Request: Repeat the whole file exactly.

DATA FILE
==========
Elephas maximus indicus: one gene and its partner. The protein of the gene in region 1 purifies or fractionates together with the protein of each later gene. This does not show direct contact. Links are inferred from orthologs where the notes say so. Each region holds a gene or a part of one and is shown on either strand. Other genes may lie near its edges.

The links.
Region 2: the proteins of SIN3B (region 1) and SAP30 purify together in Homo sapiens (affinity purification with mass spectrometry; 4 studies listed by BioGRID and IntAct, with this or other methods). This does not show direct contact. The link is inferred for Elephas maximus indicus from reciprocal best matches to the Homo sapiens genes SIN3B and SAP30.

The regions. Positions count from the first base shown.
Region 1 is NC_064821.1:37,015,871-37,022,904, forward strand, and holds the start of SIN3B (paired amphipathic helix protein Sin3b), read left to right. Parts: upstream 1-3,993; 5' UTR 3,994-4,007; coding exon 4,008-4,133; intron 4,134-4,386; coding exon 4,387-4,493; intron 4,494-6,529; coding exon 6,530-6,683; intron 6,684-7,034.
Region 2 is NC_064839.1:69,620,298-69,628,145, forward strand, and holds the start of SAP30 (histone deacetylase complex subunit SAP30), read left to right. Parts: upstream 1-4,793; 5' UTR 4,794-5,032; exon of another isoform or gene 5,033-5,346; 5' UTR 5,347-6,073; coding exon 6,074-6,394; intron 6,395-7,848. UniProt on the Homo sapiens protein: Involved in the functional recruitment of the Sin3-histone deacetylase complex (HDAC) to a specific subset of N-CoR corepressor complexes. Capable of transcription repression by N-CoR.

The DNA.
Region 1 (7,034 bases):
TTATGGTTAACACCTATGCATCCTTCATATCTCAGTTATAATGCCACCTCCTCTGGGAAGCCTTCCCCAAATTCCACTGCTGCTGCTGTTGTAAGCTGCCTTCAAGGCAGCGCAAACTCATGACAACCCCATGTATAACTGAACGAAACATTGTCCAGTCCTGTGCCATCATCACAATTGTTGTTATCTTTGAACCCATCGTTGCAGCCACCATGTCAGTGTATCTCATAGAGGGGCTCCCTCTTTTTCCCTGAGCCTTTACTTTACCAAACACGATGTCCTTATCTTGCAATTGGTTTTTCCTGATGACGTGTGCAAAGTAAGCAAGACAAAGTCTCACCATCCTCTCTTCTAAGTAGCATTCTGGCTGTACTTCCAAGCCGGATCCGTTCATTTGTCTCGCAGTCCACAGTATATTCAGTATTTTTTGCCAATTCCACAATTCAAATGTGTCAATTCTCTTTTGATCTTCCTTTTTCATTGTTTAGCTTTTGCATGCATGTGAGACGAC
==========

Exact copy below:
Elephas maximus indicus: one gene and its partner. The protein of the gene in region 1 purifies or fractionates together with the protein of each later gene. This does not show direct contact. Links are inferred from orthologs where the notes say so. Each region holds a gene or a part of one and is shown on either strand. Other genes may lie near its edges.

The links.
Region 2: the proteins of SIN3B (region 1) and SAP30 purify together in Homo sapiens (affinity purification with mass spectrometry; 4 studies listed by BioGRID and IntAct, with this or other methods). This does not show direct contact. The link is inferred for Elephas maximus indicus from reciprocal best matches to the Homo sapiens genes SIN3B and SAP30.

The regions. Positions count from the first base shown.
Region 1 is NC_064821.1:37,015,871-37,022,904, forward strand, and holds the start of SIN3B (paired amphipathic helix protein Sin3b), read left to right. Parts: upstream 1-3,993; 5' UTR 3,994-4,007; coding exon 4,008-4,133; intron 4,134-4,386; coding exon 4,387-4,493; intron 4,494-6,529; coding exon 6,530-6,683; intron 6,684-7,034.
Region 2 is NC_064839.1:69,620,298-69,628,145, forward strand, and holds the start of SAP30 (histone deacetylase complex subunit SAP30), read left to right. Parts: upstream 1-4,793; 5' UTR 4,794-5,032; exon of another isoform or gene 5,033-5,346; 5' UTR 5,347-6,073; coding exon 6,074-6,394; intron 6,395-7,848. UniProt on the Homo sapiens protein: Involved in the functional recruitment of the Sin3-histone deacetylase complex (HDAC) to a specific subset of N-CoR corepressor complexes. Capable of transcription repression by N-CoR.

The DNA.
Region 1 (7,034 bases):
TTATGGTTAACACCTATGCATCCTTCATATCTCAGTTATAATGCCACCTCCTCTGGGAAGCCTTCCCCAAATTCCACTGCTGCTGCTGTTGTAAGCTGCCTTCAAGGCAGCGCAAACTCATGACAACCCCATGTATAACTGAACGAAACATTGTCCAGTCCTGTGCCATCATCACAATTGTTGTTATCTTTGAACCCATCGTTGCAGCCACCATGTCAGTGTATCTCATAGAGGGGCTCCCTCTTTTTCCCTGAGCCTTTACTTTACCAAACACGATGTCCTTATCTTGCAATTGGTTTTTCCTGATGACGTGTGCAAAGTAAGCAAGACAAAGTCTCACCATCCTCTCTTCTAAGTAGCATTCTGGCTGTACTTCCAAGCCGGATCCGTTCATTTGTCTCGCAGTCCACAGTATATTCAGTATTTTTTGCCAATTCCACAATTCAAATGTGTCAATTCTCTTTTGATCTTCCTTTTTCATTGTTTAGCTTTTGCATGCATGTGAGACGAC